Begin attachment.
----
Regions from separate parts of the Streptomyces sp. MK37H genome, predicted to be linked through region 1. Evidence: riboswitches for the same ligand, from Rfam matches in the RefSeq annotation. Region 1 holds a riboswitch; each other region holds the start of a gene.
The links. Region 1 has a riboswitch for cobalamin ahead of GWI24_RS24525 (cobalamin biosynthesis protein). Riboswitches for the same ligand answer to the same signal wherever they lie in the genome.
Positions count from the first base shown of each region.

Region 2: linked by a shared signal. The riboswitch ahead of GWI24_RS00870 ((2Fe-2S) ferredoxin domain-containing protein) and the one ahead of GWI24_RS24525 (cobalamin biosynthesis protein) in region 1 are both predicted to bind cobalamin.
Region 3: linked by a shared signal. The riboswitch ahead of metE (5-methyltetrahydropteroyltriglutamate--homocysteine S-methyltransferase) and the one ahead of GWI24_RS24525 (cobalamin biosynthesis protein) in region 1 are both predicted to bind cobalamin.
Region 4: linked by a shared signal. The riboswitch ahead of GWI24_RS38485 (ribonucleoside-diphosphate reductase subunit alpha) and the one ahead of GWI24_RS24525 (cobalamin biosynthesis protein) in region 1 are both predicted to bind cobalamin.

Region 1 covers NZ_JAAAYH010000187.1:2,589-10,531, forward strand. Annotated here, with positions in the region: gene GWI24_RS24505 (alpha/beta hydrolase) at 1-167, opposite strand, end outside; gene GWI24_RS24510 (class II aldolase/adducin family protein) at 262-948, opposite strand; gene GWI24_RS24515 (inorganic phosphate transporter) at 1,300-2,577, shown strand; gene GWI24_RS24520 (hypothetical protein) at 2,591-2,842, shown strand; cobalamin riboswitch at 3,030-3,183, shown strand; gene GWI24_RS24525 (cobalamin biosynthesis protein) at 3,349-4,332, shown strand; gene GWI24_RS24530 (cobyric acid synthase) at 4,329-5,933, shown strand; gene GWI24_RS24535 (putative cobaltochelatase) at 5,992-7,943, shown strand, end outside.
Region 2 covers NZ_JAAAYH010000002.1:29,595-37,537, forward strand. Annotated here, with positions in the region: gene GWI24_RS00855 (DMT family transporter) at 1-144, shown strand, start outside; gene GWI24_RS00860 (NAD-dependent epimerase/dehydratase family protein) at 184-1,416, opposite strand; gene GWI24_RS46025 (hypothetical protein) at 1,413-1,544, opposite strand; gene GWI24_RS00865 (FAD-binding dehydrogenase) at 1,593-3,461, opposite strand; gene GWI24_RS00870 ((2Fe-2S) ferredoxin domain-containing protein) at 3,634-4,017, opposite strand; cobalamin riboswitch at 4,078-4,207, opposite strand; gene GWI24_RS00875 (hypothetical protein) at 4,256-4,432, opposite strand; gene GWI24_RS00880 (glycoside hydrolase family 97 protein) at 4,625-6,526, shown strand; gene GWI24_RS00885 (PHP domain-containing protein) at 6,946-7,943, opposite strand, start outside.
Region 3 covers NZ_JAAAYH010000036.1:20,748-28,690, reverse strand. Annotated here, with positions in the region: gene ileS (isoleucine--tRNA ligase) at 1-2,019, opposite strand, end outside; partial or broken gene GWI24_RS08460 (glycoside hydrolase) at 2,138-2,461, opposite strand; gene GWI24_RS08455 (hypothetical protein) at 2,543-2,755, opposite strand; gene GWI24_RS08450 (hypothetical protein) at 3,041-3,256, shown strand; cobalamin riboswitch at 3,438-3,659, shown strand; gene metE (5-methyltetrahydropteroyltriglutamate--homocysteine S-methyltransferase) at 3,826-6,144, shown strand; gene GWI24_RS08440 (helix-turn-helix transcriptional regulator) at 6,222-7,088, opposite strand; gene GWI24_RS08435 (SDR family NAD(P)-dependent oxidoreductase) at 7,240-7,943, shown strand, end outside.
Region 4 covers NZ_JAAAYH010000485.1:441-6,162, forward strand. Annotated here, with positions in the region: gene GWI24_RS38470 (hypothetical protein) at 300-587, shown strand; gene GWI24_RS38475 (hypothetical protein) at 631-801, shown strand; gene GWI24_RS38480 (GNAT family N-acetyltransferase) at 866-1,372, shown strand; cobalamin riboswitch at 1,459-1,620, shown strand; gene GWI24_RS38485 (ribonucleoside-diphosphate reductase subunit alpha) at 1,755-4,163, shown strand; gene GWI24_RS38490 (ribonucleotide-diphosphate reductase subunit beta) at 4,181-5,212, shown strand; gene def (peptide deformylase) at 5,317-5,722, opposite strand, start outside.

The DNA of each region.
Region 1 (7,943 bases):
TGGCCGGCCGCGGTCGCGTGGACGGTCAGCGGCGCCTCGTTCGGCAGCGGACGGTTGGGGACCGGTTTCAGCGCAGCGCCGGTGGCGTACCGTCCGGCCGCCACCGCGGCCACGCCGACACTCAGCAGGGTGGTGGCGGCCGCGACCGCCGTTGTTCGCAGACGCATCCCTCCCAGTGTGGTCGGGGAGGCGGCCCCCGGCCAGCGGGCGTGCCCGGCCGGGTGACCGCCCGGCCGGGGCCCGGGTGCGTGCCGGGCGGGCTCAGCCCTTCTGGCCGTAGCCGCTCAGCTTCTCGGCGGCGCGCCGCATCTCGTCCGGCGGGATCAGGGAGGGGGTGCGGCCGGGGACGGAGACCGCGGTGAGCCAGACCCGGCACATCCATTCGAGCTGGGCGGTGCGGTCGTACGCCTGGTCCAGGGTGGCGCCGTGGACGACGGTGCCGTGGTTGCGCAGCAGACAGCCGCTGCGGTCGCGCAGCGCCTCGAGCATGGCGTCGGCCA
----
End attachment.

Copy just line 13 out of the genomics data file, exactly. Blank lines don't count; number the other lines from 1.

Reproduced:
TGGCCGGCCGCGGTCGCGTGGACGGTCAGCGGCGCCTCGTTCGGCAGCGGACGGTTGGGGACCGGTTTCAGCGCAGCGCCGGTGGCGTACCGTCCGGCCGCCACCGCGGCCACGCCGACACTCAGCAGGGTGGTGGCGGCCGCGACCGCCGTTGTTCGCAGACGCATCCCTCCCAGTGTGGTCGGGGAGGCGGCCCCCGGCCAGCGGGCGTGCCCGGCCGGGTGACCGCCCGGCCGGGGCCCGGGTGCGTGCCGGGCGGGCTCAGCCCTTCTGGCCGTAGCCGCTCAGCTTCTCGGCGGCGCGCCGCATCTCGTCCGGCGGGATCAGGGAGGGGGTGCGGCCGGGGACGGAGACCGCGGTGAGCCAGACCCGGCACATCCATTCGAGCTGGGCGGTGCGGTCGTACGCCTGGTCCAGGGTGGCGCCGTGGACGACGGTGCCGTGGTTGCGCAGCAGACAGCCGCTGCGGTCGCGCAGCGCCTCGAGCATGGCGTCGGCCA